Irrigation was conducted by 0.1 kPa sensitive digital tension meter and tension probes were installed at depths 0.20, 0.40, 0.60 and 0.80 m, at 0.15, 0.30, 0.45 and 0.60 m distance from the drip tube. Critical tension 40 kPa and depth 0.40 m were employed to assess irrigation needs. The physical and hydric characteristics of the soil were determined by the water retention curve in the soil according equation van Genuchten [17] , was developed to convert measured Ψm into water contents in the soil (θ), minimizing the sum of the squares of the deviations, with software RETEC, to obtain the parameters of adjustment used in Equation (1):



θ = contents of water in the soil (g∙g−3);

Ψm = matrix potential (mca).

Daily results of water content in the soil determined applied water volume for each level of water replacement. The 100% treatments were based on the rise of soil moisture for field capacity.

Treatments received 120 kg∙ha−1 P2O5 (source, simple superphosphate) and 80 kg∙ha−1 K2O (source, potassium oxide), following the soil’s chemical analysis and recommendations by Sousa & Lobato [18] . The Phosphate fertilizers were applied in the furrows in its entirety in planting, whereas nitrogen and potassium (parceled out in four times) were placed on the coverage in treatment 0% of water replacement with irrigation water throughout the cane ratoon development cycle in water replacement treatments. Ten equal N applications, equivalent to 10 kg, were applied throughout the crop cycle, with a total of 100 kg∙ha−1.

At the end of the experiment, the water supply in the soil was measured to determine the volume of water supplied. Rates amounted to 0, 115, 230, 345 and 460 mm for water replacement of 0%, 25%, 50%, 75% and 100% of soil moisture. Effective rainfall (1015.33 mm) during the experiment was also calculated (Figure 1). A ten-day water balance for sugarcane management was estimated, based on climatological data during the experimental period, according to method by Thornthwaite & Mather [19] . Reference Evapotranspiration (ET0) was calculated by Penman-Monteith equation [20] .

2.4. Variables Review

The entire area of each split was harvested. Stems were weighed to determine productivity (SP, t∙ha−1); pointers and straw were weighed to determine productivity of pointers (PP, t∙ha−1) and straw (PS, t∙ha−1), respectively. Rates were obtained by the proportional relationship of the harvested area and calculated for one hectare. Weighing was done by a 100 kg clock-type scale, subdivided into 500 g. Methodology derived from several studies on sugarcane crop [22] [23] .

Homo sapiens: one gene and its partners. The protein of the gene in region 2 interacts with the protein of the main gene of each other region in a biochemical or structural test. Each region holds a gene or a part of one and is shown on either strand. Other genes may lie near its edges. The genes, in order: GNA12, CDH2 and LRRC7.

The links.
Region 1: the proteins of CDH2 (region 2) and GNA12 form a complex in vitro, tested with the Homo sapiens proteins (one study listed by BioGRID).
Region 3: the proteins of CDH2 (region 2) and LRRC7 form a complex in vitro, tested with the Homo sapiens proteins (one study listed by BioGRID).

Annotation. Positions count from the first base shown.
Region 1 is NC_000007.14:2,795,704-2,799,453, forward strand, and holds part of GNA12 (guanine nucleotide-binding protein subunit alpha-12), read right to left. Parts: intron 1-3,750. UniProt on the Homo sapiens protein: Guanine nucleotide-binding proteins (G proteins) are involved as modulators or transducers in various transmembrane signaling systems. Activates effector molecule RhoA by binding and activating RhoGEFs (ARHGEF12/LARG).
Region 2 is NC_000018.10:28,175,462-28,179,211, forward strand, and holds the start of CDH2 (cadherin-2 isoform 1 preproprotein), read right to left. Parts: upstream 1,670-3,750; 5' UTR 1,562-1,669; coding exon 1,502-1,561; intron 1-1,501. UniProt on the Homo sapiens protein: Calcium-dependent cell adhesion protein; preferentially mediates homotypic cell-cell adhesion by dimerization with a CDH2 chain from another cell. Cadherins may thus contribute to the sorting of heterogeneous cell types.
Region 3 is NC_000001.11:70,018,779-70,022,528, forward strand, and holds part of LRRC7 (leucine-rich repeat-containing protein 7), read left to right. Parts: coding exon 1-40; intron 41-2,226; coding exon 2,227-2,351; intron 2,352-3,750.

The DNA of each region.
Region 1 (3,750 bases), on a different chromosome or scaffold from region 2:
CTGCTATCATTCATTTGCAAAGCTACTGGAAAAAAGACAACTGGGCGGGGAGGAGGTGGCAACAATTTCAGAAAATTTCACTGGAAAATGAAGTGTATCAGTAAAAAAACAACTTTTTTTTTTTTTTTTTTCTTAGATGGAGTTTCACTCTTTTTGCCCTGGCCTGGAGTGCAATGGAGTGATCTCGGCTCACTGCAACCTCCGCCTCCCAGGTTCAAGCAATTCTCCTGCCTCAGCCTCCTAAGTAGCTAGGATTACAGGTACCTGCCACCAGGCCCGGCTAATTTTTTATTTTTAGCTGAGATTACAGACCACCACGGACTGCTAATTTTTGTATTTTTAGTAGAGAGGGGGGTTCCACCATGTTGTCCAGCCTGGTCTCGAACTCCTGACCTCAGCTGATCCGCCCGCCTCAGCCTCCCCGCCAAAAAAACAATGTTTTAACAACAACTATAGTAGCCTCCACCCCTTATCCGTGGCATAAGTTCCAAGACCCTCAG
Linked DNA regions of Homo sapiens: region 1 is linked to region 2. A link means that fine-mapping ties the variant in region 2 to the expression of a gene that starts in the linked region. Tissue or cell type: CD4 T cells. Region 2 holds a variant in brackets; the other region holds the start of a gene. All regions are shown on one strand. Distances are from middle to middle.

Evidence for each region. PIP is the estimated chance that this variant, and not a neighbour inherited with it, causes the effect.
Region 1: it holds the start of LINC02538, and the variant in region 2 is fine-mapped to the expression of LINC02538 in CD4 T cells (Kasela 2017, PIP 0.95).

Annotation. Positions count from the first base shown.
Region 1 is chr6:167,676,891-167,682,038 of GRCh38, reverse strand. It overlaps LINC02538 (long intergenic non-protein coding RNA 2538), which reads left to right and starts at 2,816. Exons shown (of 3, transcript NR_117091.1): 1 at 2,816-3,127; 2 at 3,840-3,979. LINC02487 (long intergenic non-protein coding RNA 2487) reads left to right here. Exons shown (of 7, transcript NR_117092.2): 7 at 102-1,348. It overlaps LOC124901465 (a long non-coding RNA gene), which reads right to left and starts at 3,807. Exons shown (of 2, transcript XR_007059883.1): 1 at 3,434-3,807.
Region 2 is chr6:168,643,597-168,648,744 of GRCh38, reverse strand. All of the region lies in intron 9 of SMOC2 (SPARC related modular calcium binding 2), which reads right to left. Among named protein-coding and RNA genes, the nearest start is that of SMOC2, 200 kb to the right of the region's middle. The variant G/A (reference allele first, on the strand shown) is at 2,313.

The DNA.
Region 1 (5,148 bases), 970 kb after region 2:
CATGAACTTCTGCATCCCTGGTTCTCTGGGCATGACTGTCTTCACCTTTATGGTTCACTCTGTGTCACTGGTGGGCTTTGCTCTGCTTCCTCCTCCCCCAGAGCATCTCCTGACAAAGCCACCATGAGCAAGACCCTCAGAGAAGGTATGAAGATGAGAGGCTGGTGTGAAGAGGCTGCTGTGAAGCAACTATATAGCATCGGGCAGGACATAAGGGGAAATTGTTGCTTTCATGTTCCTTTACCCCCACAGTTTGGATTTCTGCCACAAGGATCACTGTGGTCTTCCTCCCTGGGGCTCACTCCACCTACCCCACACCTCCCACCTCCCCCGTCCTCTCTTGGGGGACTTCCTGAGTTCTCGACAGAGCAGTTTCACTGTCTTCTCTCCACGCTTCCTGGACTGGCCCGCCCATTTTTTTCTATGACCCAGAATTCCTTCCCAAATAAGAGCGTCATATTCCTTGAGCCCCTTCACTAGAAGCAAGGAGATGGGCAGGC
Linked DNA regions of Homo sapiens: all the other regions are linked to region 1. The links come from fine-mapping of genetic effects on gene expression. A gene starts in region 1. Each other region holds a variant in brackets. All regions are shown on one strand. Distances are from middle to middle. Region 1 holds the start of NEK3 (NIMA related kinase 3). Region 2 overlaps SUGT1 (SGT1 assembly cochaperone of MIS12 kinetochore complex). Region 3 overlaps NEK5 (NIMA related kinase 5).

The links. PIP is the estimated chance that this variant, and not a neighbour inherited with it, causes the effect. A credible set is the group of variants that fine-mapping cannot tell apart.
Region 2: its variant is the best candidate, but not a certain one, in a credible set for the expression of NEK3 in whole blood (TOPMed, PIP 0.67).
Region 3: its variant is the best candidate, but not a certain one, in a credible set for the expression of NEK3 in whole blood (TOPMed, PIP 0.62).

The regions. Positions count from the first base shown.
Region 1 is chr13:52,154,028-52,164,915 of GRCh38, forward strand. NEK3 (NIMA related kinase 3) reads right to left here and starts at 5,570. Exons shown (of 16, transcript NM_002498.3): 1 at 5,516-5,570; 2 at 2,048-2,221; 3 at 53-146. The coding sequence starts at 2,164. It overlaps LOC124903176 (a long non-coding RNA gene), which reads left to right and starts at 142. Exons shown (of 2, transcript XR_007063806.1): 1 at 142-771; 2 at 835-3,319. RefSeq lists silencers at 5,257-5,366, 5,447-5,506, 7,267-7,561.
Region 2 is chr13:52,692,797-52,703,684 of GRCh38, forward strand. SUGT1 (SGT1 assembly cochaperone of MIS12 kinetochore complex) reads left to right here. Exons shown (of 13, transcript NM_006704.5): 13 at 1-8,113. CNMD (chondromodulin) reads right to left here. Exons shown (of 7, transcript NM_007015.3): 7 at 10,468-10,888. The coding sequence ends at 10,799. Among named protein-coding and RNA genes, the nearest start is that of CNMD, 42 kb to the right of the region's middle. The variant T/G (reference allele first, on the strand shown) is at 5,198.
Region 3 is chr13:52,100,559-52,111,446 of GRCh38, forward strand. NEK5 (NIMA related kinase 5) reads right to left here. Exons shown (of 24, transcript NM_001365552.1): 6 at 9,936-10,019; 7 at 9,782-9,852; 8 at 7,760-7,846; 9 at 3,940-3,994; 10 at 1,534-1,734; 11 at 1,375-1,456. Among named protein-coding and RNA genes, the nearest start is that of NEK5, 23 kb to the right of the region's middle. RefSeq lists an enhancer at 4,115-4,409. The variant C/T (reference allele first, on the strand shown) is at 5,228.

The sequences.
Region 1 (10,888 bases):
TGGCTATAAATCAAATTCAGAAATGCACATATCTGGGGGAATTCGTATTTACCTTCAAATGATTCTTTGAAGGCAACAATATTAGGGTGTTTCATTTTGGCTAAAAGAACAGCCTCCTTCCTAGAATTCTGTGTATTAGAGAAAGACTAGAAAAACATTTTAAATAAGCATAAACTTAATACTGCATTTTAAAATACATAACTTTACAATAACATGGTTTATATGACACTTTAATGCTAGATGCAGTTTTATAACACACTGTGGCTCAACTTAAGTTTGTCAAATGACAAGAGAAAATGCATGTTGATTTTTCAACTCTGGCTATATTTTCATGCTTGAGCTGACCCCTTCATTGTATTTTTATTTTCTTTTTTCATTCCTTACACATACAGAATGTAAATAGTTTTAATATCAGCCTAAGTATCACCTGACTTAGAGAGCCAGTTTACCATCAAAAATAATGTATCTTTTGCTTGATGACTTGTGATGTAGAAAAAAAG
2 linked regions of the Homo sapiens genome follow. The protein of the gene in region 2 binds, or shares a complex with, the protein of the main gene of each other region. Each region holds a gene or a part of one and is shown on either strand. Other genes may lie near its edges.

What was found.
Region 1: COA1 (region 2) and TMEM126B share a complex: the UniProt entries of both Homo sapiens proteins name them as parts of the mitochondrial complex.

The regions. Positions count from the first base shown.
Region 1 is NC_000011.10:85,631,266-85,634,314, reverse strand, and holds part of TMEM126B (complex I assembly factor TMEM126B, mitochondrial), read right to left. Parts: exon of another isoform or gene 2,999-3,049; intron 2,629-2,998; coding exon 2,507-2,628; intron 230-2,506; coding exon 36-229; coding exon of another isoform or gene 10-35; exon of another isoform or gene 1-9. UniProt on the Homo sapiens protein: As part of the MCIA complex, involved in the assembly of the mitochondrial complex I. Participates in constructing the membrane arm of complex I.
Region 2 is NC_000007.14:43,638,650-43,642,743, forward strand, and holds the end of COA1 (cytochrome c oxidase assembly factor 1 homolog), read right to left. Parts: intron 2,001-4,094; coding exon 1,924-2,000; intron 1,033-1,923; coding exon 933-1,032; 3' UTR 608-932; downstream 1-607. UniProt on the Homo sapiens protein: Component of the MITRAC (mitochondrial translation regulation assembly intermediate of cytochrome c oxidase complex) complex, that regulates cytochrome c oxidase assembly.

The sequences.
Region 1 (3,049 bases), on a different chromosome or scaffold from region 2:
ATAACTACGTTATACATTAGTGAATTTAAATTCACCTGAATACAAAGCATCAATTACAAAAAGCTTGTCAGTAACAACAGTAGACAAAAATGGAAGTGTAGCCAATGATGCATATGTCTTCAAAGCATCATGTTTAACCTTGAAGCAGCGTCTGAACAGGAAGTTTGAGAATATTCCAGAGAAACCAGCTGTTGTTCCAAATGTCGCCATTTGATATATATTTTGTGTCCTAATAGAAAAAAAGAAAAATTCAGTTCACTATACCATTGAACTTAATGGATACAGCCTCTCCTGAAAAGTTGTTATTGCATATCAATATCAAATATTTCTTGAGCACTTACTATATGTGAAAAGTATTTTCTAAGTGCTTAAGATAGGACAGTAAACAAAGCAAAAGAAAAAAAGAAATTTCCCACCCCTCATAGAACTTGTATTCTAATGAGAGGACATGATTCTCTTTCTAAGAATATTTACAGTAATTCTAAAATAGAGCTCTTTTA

So that the dry matter of the stem (DMS, t∙ha−1) and the dry matter of the pointer (DMP, t∙ha−1) could be calculated, the samples were harvested and dried in a forced air-circulation buffer at 65˚C - 70˚C and then weighted in a precision balance with maximum capacity 3200 g and 0.01 g precision.

Total dry matter of the aerial segment (TDM, t∙ha−1) was calculated by the sum of DMS and DMP, whilst the relationship between the dry matter of the pointer and stem (DMP/DMS) was calculated by dividing DMP by DMS, as described above.

Harvest Index (HI) measured the efficiency of the conversion of products synthetized in material of economic relevance, following Marafon [24] , by Equation (2). In the case of mature culture, HI is defined as the ratio between dry matter mass of the economically profitable fraction (economic DM), or rather, the stems of the sugarcane crop, and TDM of the aerial segment.



HI = harvest Index;

DMeconomic = economic Dry Matter (t∙ha−1);

TDM = total dry matter of the aerial segment (t∙ha−1).

2.5. Statistical Analysis

Data were submitted to analysis of variance by F-test at 0.05 probability; in significant cases, analysis of linear

ETc―Evapotranspiration of crop. Crop phases (adapted from doorenbos and Kassam [21] ): Sprouts and Establishment (Kc = 0.6); Establishment and shoots (Kc = 0.9 to 1.1); Maximum growth (Kc = 1.3); Maturation (Kc = 0.7 to 0.9).